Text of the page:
Hartnett, as reporter Erik Kernan, is on the boxing beat at the Denver Times, living in the shadow of the outstanding newspaper work from his late father. His editor, Metz (Alan Alda), makes his ambition more of a struggle, explaining that his writing has no zest to it.
With Jackson as a grayish dreadlocked homeless man, nicknamed Champ, some may find a connection to Kasi Lemmons's The Caveman's Valentine. Instead of piano-playing, the vagrant that Erik happens to meet refers to himself as a boxing legend, a heavyweight contender, once a sparring mate with Rocky Marciano.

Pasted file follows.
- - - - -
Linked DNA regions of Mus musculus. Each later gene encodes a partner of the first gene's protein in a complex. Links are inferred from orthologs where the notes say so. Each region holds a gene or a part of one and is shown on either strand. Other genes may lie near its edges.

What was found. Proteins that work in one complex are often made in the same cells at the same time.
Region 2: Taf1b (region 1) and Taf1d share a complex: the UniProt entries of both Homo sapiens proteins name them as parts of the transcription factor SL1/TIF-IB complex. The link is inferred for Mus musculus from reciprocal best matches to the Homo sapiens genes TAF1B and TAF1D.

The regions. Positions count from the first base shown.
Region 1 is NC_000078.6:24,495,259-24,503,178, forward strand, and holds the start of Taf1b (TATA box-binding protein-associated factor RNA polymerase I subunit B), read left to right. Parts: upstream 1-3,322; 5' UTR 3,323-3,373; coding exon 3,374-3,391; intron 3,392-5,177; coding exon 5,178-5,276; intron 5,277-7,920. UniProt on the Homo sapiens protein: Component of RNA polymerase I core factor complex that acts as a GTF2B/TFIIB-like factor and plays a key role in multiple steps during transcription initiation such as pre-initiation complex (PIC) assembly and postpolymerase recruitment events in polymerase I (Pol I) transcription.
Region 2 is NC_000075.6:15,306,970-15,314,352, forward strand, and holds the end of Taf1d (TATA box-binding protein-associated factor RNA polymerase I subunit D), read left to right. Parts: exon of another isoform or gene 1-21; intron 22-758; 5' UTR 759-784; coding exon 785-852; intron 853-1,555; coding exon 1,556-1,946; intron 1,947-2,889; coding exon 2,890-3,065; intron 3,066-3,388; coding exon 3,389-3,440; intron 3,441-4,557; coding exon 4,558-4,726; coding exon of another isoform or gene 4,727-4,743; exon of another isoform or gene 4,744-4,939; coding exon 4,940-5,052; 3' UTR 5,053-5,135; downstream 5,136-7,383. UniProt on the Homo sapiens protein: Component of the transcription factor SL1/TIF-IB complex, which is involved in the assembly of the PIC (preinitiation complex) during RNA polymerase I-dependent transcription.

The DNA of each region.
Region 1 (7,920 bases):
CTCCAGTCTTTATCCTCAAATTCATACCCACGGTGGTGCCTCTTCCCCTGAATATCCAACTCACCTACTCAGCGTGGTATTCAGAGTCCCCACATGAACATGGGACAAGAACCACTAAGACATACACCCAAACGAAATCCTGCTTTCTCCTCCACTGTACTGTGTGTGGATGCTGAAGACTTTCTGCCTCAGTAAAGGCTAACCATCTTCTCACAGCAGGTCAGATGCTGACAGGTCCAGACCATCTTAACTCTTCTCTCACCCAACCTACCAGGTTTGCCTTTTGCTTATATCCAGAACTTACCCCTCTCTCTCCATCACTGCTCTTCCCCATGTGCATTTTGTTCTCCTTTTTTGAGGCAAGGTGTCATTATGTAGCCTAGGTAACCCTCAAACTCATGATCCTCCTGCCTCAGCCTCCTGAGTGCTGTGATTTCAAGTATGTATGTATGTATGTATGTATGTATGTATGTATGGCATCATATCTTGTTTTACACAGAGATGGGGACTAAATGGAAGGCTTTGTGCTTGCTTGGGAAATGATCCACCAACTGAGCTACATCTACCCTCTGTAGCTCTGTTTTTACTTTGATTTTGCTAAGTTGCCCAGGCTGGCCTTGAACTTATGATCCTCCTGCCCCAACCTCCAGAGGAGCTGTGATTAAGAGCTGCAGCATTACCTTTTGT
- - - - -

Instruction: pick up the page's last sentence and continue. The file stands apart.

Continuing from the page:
The relationship that develops between Champ and Erik nourishes a story that may remind some of the more dramatically nuanced Shattered Glass.
Lurie's somewhat robust direction is diminished as the latter portion focuses too much on Erik's distant wife (Kathryn Morris) and young son (Dakota Goyo).
But, David Paymer provides decent support as a magazine editor and Jackson is fine as the unfettered, yet battered Champ. This flawed adaptation from an L.A. times magazine story can be seen nevertheless as a crowdpleaser.